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Back in the late 70s when I began my interest in royalty I soon found myself attracted to the 19th century. Despite my love for modern technology there are times I think I was born in the wrong century. I love looking at old photos from the 19th and early part of the 20th century. Even though the art of photography was growing in the 19th century all types of painting, including portraits, still thrived. For anyone examining royalty in the 19th century sooner or later you will run into the works of Franz Xaver Winterhalter (20 April 1805 – 8 July 1873). He was a German painter from the Grand Duchy of Baden who became one of the most sought after painters at the courts of Europe.


The portrait of Queen Victoria above was not for the public but was commissioned for Prince Albert. I think this portrait is exemplary of his style.

He is by far my favorite painter, besides Bob Ross of course. Winterhalter devoted his life to the study of art. He first attended a school at a Benedictine monastery in St.Blasien. At the age of thirteen he began to study drawing and engraving. In 1825, he was supported by Ludwig I, Grand Duke of Baden (1763–1830) and began a course of study at the Academy of Arts. In 1828 he became drawing master to Sophie, Margravine of Baden and it was here than his association with royal courts began. In 1836 he was able to move to Paris, France and in 1838 his painting of Louise Marie of Orleans, Queen of the Belgians, and her son, Duc de Brabant brought him great notoriety and within a short time he was the court painter for King Louis-Philippe of France.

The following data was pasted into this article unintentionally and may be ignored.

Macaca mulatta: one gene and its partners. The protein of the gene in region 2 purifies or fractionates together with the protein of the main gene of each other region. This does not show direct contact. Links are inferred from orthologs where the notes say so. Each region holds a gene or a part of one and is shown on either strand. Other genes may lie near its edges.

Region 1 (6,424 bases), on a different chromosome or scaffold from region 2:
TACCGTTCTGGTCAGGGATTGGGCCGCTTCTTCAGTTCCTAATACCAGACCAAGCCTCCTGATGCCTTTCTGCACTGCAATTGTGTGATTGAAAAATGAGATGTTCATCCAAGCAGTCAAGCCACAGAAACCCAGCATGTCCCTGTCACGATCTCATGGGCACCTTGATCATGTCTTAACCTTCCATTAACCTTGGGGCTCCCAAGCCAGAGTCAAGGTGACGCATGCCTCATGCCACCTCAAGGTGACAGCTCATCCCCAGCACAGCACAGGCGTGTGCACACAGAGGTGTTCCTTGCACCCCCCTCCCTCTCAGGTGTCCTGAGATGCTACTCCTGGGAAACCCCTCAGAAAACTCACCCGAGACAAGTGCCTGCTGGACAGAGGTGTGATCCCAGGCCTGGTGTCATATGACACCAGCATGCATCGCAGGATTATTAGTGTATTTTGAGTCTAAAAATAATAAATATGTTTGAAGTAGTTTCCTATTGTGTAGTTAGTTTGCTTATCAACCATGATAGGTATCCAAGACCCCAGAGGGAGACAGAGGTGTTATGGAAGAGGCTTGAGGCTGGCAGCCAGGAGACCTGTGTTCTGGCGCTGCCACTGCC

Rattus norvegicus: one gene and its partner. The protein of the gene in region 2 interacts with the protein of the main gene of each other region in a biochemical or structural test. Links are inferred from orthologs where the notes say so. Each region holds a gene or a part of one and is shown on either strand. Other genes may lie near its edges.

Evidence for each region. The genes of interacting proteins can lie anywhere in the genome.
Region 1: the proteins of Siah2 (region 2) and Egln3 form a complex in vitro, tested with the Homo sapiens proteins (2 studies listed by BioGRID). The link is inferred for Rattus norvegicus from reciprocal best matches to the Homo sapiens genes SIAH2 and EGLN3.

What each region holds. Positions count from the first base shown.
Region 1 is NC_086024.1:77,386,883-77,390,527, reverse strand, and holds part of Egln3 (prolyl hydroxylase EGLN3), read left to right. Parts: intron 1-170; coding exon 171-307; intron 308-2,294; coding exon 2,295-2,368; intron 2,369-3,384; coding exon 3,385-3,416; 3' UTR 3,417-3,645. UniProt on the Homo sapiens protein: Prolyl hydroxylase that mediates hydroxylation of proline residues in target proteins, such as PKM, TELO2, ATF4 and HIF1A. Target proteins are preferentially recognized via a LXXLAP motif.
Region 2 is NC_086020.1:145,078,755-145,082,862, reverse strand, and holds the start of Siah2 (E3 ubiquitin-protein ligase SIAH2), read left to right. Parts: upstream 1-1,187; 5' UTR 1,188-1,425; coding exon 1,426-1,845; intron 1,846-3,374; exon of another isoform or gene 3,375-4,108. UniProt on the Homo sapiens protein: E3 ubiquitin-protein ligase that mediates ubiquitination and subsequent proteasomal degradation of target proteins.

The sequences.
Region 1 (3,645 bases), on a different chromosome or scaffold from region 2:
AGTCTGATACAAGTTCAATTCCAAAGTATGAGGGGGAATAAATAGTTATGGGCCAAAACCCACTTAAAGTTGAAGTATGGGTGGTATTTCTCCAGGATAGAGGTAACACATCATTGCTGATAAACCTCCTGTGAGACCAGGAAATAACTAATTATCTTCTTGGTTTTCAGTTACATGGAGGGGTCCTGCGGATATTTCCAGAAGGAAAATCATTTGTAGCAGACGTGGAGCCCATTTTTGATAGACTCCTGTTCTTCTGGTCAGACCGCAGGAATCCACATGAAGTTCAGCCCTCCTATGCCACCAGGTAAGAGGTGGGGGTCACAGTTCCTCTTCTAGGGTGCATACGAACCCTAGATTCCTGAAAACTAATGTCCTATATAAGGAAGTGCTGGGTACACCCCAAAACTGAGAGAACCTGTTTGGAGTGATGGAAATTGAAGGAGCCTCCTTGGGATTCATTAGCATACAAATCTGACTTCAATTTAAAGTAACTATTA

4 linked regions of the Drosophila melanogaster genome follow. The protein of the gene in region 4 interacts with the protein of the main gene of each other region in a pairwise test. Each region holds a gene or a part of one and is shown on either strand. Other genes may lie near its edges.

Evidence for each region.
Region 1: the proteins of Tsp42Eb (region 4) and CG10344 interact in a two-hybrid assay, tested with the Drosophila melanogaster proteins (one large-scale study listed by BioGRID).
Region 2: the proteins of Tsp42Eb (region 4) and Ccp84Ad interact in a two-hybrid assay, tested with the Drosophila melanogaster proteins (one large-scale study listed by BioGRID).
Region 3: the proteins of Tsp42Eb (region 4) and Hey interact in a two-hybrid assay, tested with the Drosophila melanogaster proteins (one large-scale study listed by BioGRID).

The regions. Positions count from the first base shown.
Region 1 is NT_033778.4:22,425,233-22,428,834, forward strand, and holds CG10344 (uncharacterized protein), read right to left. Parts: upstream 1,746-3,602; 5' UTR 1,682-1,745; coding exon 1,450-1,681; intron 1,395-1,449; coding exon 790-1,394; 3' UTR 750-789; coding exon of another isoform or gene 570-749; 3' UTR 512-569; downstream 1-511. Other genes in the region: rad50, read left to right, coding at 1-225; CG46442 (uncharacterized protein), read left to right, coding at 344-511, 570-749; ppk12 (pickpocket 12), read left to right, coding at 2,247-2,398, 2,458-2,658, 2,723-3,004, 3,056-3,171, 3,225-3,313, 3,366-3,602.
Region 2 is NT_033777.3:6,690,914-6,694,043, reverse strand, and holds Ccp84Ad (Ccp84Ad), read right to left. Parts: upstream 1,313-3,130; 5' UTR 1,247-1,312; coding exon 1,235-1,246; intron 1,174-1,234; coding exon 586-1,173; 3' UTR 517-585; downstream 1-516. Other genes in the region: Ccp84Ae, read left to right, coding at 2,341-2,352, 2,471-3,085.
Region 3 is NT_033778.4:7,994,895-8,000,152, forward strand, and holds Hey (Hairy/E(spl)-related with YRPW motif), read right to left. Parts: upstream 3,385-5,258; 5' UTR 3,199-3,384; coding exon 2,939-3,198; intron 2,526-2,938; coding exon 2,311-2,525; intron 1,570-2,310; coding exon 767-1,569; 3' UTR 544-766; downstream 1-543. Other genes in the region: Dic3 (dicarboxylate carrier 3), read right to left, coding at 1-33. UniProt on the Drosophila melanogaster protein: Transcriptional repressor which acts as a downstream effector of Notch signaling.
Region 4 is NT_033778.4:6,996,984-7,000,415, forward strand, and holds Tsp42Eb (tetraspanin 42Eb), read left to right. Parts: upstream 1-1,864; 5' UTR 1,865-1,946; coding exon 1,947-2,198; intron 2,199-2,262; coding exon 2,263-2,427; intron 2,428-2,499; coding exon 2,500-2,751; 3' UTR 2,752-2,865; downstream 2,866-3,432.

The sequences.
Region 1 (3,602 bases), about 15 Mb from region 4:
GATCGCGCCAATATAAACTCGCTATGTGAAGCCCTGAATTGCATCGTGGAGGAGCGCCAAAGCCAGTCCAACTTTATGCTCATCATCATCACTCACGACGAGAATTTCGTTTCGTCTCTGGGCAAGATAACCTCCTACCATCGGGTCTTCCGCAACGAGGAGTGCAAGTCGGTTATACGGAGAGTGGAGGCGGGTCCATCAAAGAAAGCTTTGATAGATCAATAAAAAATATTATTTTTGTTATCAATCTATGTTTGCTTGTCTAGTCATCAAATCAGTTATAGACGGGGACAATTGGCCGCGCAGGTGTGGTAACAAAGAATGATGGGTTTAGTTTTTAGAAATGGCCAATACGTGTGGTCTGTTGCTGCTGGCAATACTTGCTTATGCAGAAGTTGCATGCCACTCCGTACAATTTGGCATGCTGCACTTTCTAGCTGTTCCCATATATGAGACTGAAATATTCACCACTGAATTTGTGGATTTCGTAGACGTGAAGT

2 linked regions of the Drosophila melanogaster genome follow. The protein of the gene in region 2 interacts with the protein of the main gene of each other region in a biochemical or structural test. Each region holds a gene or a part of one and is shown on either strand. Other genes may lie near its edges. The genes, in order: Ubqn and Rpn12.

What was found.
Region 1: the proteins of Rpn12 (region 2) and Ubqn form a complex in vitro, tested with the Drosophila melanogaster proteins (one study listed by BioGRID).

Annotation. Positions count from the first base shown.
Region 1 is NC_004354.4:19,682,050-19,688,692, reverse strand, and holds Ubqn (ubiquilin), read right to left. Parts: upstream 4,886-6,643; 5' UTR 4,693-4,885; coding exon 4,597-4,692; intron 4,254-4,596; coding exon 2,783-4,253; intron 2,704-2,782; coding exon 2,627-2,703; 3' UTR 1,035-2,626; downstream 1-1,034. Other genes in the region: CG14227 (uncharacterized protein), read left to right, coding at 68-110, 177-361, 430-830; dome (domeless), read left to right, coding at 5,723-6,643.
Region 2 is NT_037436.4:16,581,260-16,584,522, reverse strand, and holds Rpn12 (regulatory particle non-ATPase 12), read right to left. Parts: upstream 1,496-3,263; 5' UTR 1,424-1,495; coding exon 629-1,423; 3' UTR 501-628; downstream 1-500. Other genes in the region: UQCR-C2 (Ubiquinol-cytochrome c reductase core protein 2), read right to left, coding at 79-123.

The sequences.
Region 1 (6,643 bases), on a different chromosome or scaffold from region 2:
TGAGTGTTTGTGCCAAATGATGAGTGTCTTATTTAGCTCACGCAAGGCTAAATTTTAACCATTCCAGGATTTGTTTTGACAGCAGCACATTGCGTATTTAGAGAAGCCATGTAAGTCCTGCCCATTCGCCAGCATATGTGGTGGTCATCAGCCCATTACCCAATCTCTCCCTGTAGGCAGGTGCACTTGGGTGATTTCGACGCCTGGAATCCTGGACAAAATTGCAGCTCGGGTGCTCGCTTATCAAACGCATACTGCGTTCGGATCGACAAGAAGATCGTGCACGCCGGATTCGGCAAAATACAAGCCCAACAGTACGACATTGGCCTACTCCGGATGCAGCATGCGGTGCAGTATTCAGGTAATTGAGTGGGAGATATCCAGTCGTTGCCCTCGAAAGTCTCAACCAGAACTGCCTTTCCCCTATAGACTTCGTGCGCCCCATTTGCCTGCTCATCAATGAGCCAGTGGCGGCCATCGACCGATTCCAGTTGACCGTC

One of the sad things about Winterhalter’s career is that in artistic circles popularity breeds contempt. His style was uniquely his own although he was influenced by Romanticism which crossed both art and literature. He was not taken seriously in artistic circles and fellow artists and critics dismissed his work as being superficial and an expression of affectation. Since he was painting many royals at court he did flatter them in portrait and was at their mercy to portray them in images which would enhance them in the eyes of their subjects. He was loved in royal circles as he painted The royal families of England, France, Spain, Russia, Portugal, Mexico and Belgium. His style does idealize his subject and there is an air of elegant romanticism to his work. His best work was with the ladies at court. His most famous paintings being those of Empress Elizabeth of Austria, wife of Emperor Franz Joseph. His paintings of the royal men were not as popular.


Madame Barbe de Rimsky-Korsakov

He died of typhus in 1873 at the age of 68. He had a brother, Hermann, who was also a painter who lived until 1891. Another favorite of mine appears above. The lady is not royal, she is Madame Barbe de Rimsky-Korsakov. She was a wife of Nikolay Rimsky-Korsakov, a Russian aristocrat, and she and her husband are mentioned in the novel “Anna Karenina” by Leo Tolstoy. She sat for Winterhalter in 1845 and this portrait now sits in the Musee d’Orsay in Paris. After his death his work fell into obscurity and it wasn’t until the mid to late 20th century when his work became acknowledged and celebrated.


Princess Victoria, The Princess Royal

I only posted a couple of portraits so I suggest to my readers to do a google image search to enjoy more of his work.